When I was a little girl, Sunday afternoons were spent visiting relatives. My grandparents, Mama Lou and Granddaddy, would pick up my sister and me in their green Ford and we’d take off—windows down–to the country where great aunts and uncles waited in Sunday best. Tired and hot from collecting eggs from the hen house, harassing hissing geese that gathered in disapproval around the pond, and chasing wild kittens we could never catch, we’d sit with the grownups in Aunt Cat’s parlor. A master storyteller, her voice would melodically rise and fall over the hum of the air conditioner. Too short to reach the pedal, Penny and I would take turns pumping and playing the Victorian organ in her cool living room, curtains drawn, lit by lamplight.
Adored as the most beautiful sister, the eldest of my grandmother’ s siblings resembled Catherine Hepburn—tall, statuesque, and confident. Gracious in a grand way. The original Lady Antebellum, she’d serve refreshments despite my grandmother’s protesting we had just eaten so she shouldn’t go to so much trouble. It was a Big Sis/Little Sis game they played because, as cousins can confirm, guests never came to my grandmother’s without Aunt Lou offering them “cream” from the “deep freeze” either. Holding tongs with pinky extended, Aunt Cat would fill glasses from the ice bucket, offering us Cokes, coconut macaroons, Fig Newtons, and shortbread cookies with chocolate icing. Classic treats made special by a silver tray.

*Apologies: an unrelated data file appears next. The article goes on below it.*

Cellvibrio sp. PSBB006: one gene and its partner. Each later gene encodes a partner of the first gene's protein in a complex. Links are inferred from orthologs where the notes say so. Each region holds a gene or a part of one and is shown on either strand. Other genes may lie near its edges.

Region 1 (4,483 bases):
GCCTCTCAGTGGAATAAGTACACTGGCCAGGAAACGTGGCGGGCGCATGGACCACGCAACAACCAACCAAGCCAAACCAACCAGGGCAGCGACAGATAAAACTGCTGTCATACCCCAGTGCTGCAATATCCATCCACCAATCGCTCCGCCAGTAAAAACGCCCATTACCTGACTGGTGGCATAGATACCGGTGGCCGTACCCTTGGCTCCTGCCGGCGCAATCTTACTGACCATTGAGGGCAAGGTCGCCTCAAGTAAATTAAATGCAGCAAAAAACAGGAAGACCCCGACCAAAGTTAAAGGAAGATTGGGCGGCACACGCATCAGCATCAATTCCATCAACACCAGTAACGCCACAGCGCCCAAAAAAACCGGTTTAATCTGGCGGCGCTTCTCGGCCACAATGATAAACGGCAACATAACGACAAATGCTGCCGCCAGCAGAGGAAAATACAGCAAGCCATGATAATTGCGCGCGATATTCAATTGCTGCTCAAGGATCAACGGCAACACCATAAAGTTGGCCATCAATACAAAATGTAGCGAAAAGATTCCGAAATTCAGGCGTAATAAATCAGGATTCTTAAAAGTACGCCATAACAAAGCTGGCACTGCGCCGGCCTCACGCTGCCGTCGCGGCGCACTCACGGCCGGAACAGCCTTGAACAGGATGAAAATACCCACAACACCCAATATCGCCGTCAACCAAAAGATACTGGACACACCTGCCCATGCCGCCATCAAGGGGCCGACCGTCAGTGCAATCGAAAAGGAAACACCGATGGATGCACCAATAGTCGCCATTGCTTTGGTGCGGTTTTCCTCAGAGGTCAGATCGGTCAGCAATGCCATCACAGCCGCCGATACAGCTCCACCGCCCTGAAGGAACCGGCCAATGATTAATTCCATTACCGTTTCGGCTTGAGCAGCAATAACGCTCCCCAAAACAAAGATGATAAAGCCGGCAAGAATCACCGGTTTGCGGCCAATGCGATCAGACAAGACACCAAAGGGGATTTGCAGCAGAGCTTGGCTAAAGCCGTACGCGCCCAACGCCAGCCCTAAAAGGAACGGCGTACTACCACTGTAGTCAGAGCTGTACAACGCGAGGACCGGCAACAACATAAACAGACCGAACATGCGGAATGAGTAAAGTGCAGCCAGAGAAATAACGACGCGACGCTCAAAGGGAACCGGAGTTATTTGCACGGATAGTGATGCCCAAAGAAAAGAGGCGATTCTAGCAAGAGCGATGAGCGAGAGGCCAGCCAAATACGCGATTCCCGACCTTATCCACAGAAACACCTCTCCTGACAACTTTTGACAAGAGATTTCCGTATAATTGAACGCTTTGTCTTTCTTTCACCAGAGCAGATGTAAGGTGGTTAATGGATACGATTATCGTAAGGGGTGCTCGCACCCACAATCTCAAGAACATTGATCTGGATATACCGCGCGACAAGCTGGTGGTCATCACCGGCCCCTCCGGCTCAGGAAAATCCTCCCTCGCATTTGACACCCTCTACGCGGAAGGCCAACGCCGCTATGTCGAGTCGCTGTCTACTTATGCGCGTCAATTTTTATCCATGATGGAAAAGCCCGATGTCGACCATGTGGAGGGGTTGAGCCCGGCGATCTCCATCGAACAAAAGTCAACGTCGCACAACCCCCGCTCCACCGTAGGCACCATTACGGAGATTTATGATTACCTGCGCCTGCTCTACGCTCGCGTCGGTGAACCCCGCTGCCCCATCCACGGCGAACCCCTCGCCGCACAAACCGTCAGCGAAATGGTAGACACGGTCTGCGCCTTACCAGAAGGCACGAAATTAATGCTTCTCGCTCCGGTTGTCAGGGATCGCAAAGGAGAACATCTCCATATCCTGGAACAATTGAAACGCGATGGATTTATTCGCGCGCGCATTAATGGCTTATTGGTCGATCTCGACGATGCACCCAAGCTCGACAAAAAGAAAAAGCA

Something about Germantown reminds me of those genteel weekends in Gracey, Kentucky. It also transports me to adult getaways in Savannah and Charleston. The gardens and architecture of the 19th century neighborhood recall what’s best about the South—Sunday afternoons, good manners, hospitality. Last week I strolled through Germantown with my friend, Sara, and her son, Trent. She bought dinner from the fish market and I introduced her to The Cupcake Collection, a place my sister had previously shown me. In fact, Penny and my niece, Emily, had just left there. She had wanted to treat her daughter, home from SCAD, to the bakery–no doubt because Emily frequents a cupcake shop in Savannah and has learned to decorate cakes from my sister, a Master Baker herself. Turned out Penny and I were simultaneously celebrating the spirit of summers spent with Aunt Cat and Mama Lou. The Cupcake Collection is gearing up to deliver, but last week I was glad I returned to the family tradition of taking time to “just visit.” To enjoy loved ones with a whole lot of sugar going on.
Sara and I caught up while noticing gingerbread latticework, entrance gardens, and courtyard fountains. Years before she became a wife and mom we walked and talked around Rome, stopping for a gelato rather than a cupcake beside Trevi Fountain. With much behind us and more to come, it was nice to staycation in Germantown and remember the best times at home or abroad are sharing simple pleasures with special people.